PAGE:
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Margin - Stock Trader Glossary

Margin is essentially a form of leverage that allows traders to amplify their potential gains (and losses) by using borrowed funds to invest in stocks or other securities. When a trader opens a margin account with a broker, they are essentially borrowing money from the broker to purchase securities. The trader must put up some of their own money as collateral, but the broker provides the rest of the funds needed to complete the purchase.

The margin is the difference between the total value of the securities held in the account and the amount of the loan. For example, if a trader has $10,000 worth of securities in their margin account and they have borrowed $5,000 from their broker, the margin would be $5,000. The trader can use this margin to purchase additional securities, but they will be required to pay interest on the borrowed funds.

While margin trading can increase potential profits, it also carries increased risk. If the securities in the trader's account decline in value, the broker may issue a margin call, requiring the trader to deposit more funds into the account to maintain the required margin level. If the trader is unable to meet the margin call, the broker may sell off some or all of the securities in the account to cover the outstanding loan.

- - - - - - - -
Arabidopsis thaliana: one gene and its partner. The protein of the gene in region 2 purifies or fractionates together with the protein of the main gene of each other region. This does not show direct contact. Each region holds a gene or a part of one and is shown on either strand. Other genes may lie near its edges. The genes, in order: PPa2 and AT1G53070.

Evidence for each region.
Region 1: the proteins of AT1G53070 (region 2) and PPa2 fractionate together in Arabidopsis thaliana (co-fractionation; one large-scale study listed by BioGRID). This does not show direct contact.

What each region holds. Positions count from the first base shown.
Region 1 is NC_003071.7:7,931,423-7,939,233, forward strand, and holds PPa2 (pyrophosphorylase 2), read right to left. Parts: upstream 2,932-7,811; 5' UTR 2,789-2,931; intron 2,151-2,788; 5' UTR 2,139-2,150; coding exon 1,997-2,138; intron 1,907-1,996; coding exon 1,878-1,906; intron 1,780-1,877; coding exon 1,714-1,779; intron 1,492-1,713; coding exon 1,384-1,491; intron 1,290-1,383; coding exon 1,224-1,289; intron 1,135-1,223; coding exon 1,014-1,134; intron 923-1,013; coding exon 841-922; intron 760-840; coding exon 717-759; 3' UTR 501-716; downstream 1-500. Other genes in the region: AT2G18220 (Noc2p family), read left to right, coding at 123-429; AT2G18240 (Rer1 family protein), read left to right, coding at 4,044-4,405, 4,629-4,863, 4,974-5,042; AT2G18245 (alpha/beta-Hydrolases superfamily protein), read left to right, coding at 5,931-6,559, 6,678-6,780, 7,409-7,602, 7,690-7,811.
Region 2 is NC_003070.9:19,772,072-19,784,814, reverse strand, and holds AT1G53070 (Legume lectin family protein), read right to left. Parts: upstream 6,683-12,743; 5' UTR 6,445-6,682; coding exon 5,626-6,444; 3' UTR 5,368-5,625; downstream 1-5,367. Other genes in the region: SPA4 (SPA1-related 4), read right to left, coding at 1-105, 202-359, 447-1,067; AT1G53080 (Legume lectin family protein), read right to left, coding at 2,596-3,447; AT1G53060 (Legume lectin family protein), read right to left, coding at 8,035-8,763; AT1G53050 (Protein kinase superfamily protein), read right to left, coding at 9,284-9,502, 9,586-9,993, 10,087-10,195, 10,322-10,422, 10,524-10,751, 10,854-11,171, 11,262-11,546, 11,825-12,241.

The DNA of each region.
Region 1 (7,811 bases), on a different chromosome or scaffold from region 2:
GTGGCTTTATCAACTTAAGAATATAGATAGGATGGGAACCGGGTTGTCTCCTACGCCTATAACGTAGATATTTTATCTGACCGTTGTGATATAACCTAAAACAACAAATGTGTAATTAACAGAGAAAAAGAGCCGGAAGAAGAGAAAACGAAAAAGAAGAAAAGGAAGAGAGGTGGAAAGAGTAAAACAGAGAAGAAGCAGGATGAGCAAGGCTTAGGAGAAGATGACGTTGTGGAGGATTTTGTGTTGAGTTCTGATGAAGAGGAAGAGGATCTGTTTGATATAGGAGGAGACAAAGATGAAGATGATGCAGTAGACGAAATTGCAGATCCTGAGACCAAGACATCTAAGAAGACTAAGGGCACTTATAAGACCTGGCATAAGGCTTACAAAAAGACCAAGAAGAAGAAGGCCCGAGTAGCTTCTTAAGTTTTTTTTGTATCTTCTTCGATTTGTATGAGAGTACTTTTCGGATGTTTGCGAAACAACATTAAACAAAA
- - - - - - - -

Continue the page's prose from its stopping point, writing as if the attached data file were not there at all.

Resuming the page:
Overall, margin trading can be a useful tool for experienced traders who understand the risks involved and have a solid trading strategy. However, it is generally not recommended for beginners or investors with limited experience, as the potential losses can be significant.


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